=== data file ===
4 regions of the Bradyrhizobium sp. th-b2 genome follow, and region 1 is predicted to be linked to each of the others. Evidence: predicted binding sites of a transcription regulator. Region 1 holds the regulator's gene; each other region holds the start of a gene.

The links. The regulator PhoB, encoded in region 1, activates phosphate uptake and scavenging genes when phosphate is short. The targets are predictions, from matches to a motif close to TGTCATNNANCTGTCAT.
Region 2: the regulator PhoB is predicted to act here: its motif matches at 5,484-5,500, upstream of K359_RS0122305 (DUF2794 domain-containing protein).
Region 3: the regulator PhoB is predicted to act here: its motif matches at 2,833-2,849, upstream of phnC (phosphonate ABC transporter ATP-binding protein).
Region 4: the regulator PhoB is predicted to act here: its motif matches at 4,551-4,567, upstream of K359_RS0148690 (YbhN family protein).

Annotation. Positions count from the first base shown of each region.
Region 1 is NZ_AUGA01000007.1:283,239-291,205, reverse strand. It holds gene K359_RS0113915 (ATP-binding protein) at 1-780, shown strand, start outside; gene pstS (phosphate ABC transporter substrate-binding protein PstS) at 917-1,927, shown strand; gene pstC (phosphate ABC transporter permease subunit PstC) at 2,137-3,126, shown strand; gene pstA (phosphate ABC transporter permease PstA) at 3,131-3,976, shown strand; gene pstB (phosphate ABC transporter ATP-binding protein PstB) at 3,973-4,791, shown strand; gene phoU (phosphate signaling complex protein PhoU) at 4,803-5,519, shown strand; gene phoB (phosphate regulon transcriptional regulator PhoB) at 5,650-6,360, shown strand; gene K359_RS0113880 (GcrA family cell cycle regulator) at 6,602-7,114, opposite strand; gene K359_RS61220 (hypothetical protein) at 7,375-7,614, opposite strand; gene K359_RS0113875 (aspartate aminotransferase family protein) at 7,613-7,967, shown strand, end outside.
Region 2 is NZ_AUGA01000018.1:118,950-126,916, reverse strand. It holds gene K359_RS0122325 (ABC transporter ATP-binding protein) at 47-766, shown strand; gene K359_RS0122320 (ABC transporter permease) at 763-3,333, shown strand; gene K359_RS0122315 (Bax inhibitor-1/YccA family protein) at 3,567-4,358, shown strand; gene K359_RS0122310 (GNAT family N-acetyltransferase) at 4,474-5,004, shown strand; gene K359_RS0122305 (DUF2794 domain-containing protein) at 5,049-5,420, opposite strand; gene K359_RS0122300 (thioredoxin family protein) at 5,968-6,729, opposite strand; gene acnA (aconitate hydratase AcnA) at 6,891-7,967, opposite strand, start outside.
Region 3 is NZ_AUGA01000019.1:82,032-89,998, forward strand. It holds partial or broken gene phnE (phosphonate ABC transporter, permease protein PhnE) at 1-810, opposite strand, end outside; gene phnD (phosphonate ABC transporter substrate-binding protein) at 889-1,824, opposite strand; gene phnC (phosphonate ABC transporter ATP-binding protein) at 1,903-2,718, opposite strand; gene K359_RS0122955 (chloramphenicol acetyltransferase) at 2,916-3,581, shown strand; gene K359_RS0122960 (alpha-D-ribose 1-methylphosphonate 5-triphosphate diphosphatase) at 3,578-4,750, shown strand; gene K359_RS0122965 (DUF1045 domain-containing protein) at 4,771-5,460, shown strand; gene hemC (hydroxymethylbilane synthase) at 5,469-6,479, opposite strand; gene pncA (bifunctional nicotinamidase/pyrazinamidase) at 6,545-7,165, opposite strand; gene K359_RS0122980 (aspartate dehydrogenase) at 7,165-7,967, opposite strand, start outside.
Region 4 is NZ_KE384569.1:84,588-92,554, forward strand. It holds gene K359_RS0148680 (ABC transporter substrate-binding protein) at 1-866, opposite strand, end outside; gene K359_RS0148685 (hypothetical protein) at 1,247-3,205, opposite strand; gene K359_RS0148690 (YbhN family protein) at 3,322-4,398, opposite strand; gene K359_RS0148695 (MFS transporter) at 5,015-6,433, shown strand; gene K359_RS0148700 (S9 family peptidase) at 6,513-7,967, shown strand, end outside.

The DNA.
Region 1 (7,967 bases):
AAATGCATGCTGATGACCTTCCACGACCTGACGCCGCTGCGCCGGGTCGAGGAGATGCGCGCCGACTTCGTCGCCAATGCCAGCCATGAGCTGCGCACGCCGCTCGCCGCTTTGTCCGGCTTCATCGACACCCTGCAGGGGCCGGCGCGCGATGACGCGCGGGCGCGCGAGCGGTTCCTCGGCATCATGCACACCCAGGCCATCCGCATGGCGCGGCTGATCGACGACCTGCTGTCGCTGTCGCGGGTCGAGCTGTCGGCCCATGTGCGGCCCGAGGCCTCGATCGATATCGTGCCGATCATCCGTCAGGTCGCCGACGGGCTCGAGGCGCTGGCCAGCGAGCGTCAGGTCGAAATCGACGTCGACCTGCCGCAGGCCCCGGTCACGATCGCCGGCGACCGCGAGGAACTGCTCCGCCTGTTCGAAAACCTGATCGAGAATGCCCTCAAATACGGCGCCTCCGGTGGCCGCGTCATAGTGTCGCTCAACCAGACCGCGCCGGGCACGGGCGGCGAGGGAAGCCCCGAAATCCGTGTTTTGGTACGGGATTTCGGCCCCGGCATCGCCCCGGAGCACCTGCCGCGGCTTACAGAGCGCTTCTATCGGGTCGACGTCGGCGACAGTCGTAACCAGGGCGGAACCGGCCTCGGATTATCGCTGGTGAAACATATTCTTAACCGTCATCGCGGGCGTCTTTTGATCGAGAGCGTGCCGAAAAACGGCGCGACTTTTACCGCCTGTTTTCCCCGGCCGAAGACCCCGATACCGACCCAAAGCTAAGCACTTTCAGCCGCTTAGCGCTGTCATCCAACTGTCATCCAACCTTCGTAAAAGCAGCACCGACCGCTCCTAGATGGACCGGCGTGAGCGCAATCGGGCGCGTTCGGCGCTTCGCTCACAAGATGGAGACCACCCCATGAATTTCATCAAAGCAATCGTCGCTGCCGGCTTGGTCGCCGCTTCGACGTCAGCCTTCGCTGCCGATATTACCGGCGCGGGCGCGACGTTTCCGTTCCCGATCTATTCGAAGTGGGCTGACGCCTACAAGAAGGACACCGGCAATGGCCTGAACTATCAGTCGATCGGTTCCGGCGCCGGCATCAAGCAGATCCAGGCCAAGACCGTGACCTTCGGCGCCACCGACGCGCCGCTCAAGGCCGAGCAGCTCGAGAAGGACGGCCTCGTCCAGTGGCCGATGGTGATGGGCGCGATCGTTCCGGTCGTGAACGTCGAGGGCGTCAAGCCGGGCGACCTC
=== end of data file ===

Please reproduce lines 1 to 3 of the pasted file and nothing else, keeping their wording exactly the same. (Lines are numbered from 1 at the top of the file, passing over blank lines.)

4 regions of the Bradyrhizobium sp. th-b2 genome follow, and region 1 is predicted to be linked to each of the others. Evidence: predicted binding sites of a transcription regulator. Region 1 holds the regulator's gene; each other region holds the start of a gene.

The links. The regulator PhoB, encoded in region 1, activates phosphate uptake and scavenging genes when phosphate is short. The targets are predictions, from matches to a motif close to TGTCATNNANCTGTCAT.
Region 2: the regulator PhoB is predicted to act here: its motif matches at 5,484-5,500, upstream of K359_RS0122305 (DUF2794 domain-containing protein).